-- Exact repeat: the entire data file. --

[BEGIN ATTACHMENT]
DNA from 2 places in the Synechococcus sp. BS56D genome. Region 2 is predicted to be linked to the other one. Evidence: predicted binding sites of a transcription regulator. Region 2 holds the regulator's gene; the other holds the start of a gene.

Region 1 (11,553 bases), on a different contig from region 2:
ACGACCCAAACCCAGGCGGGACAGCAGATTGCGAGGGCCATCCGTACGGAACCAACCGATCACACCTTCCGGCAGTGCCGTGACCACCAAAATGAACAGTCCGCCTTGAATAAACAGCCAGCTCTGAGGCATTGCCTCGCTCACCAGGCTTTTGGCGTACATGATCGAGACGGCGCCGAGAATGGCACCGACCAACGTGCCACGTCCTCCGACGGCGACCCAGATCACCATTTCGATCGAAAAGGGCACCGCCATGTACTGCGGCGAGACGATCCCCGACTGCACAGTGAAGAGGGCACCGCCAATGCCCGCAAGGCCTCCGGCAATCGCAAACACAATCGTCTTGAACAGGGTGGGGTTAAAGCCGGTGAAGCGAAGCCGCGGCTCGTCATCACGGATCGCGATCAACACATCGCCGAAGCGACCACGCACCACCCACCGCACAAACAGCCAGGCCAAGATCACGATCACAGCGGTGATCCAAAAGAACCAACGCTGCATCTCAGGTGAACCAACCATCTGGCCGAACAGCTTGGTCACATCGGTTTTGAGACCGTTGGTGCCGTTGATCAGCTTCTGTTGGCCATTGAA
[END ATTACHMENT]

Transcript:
DNA from 2 places in the Synechococcus sp. BS56D genome. Region 2 is predicted to be linked to the other one. Evidence: predicted binding sites of a transcription regulator. Region 2 holds the regulator's gene; the other holds the start of a gene.

Region 1 (11,553 bases), on a different contig from region 2:
ACGACCCAAACCCAGGCGGGACAGCAGATTGCGAGGGCCATCCGTACGGAACCAACCGATCACACCTTCCGGCAGTGCCGTGACCACCAAAATGAACAGTCCGCCTTGAATAAACAGCCAGCTCTGAGGCATTGCCTCGCTCACCAGGCTTTTGGCGTACATGATCGAGACGGCGCCGAGAATGGCACCGACCAACGTGCCACGTCCTCCGACGGCGACCCAGATCACCATTTCGATCGAAAAGGGCACCGCCATGTACTGCGGCGAGACGATCCCCGACTGCACAGTGAAGAGGGCACCGCCAATGCCCGCAAGGCCTCCGGCAATCGCAAACACAATCGTCTTGAACAGGGTGGGGTTAAAGCCGGTGAAGCGAAGCCGCGGCTCGTCATCACGGATCGCGATCAACACATCGCCGAAGCGACCACGCACCACCCACCGCACAAACAGCCAGGCCAAGATCACGATCACAGCGGTGATCCAAAAGAACCAACGCTGCATCTCAGGTGAACCAACCATCTGGCCGAACAGCTTGGTCACATCGGTTTTGAGACCGTTGGTGCCGTTGATCAGCTTCTGTTGGCCATTGAA